In our last issue of The Camera, Gary Pieters, president of the Urban Alliance on Race Relations, UARR, told Eyes: “Race matters and there is still a lot of work to be done to truly reflect America’s or Canada’s vision of a just society.”
Indeed, given that racism is not an independent force or theory – it is the most visible form of a given society – we press on fighting the good fight of faith, making a difference.
Pieters, England-born of Guyanese heritage, is continuing the struggle of the late Dr. Frederick Ivor Case, who was born in Guyana and lived in England before moving to Canada, who posited in his insightful and persuasive Racism and National Consciousness: “Racism is not adjunct to our social differentiation systems. It is an integral part of the dynamics of those systems.”
Dr, Case had a lifelong commitment to anti-racism, equity and social justice. He was instrumental in the creation of the African and Caribbean Studies program at New College, where he served as principal. His international work included the University of the West Indies and the University of Guyana.
He wrote, “A significant factor to attempting to arrive at definitions of race and racism is that, historically, in order to exclude others from humanity it has been necessary to deny the value of their culture. The person whose culture is negated is not seen as an individual but as the representative of a certain manner of living that is said to threaten the cultural existence of the antagonist.
“When this negation of culture is applied to racially distinct groups then members of that group are no longer considered to be in full possession of those characteristics that would render them human.”
Indeed – as in the Caribbean – when negation of a race is accompanied by conquest, colonization and prolonged enslavement of that race, the conquerors, colonizers and enslavers develop elaborate theories of racial and cultural superiority in order to justify the degeneration of their own moral values.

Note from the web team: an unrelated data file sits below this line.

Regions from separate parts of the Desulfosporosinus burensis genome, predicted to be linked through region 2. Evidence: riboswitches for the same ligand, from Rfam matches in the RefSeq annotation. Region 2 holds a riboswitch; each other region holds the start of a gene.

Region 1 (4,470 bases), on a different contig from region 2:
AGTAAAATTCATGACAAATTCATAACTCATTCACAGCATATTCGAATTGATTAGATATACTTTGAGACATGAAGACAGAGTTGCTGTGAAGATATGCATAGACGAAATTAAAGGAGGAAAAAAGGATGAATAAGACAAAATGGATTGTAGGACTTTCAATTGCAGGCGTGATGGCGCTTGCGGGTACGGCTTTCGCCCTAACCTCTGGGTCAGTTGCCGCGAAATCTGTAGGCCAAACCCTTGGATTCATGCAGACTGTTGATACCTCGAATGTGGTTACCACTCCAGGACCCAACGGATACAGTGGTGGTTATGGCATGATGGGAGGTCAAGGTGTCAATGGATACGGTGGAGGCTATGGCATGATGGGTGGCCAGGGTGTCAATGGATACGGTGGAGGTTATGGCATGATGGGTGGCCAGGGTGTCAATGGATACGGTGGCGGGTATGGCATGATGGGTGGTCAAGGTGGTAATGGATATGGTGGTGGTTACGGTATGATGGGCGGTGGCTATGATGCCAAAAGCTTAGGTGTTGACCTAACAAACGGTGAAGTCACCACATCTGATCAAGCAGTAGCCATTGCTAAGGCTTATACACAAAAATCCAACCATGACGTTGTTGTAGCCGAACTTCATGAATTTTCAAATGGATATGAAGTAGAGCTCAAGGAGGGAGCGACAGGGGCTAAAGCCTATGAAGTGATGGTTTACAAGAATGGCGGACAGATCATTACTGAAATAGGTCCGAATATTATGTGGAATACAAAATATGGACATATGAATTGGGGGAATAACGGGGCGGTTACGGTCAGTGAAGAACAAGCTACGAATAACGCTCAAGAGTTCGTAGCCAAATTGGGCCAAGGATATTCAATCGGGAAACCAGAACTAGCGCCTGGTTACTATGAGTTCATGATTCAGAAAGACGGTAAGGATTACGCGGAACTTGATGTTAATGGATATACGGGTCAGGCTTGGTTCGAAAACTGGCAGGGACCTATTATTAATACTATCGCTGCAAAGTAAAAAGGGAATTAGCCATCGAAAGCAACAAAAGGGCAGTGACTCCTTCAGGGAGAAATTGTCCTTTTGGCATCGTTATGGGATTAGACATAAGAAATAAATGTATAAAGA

Given that history is told through the eyes of the writer, Prof. Case revealed, “There were many who marveled at the political organization, culture of quality of life of their hosts. And within a short space of time, we are asked to believe, that these cultivated – yes, cultivated – Africans, Indians, and Chinese were transformed into barbarians and heathens whose bloodlust and inhumanity offended the moral sensitivity of Christian plunderers, rapists and murderers. They believed that those whose sole religious act was the betrayal of Christ, in whose name they claim, they committed these atrocities. Lord, have mercy!
As for Catholic Priest Bartolome de las Casas’ call for Africans to replace the decimated Tainos of Hispaniola? Oh, what rascality: this was to give moral and economic justification to the institutionalization of the Atlantic slave trade. And the rest, as they say, is history.
Case noted the dynamic of racism engendered by economic exploitation and greed often results in the victimization of the socio-economically deprived members of the dominant racial group. “The result of the ethnocentrism produced by economic, political and social pressures has been the fragmentation of Canadian society.”
According to Case, one must be African Canadian or Black Canadian. His black skin does not permit him to be a Canadian. Sometimes the prefix refers to race, sometimes to culture and language and sometimes to an almost morbid but essentially destructive attachment to a reality outside his own.
These are our so-called ethnic communities which fail to have an identity other than the relationship to the economic and cultural hegemonies of Canadians of British and French origins.
And in moral guilt concerning the inhumanity of the slave trade, (today, a call for reparations) those responsible found comfort in theories of racial superiority. Trinidad and Tobago’s gift to the world, former prime minister Dr. Eric Williams summed it up: “Slavery was not born of racism; rather, racism was the consequence of slavery.”
Forward, ever … a just society!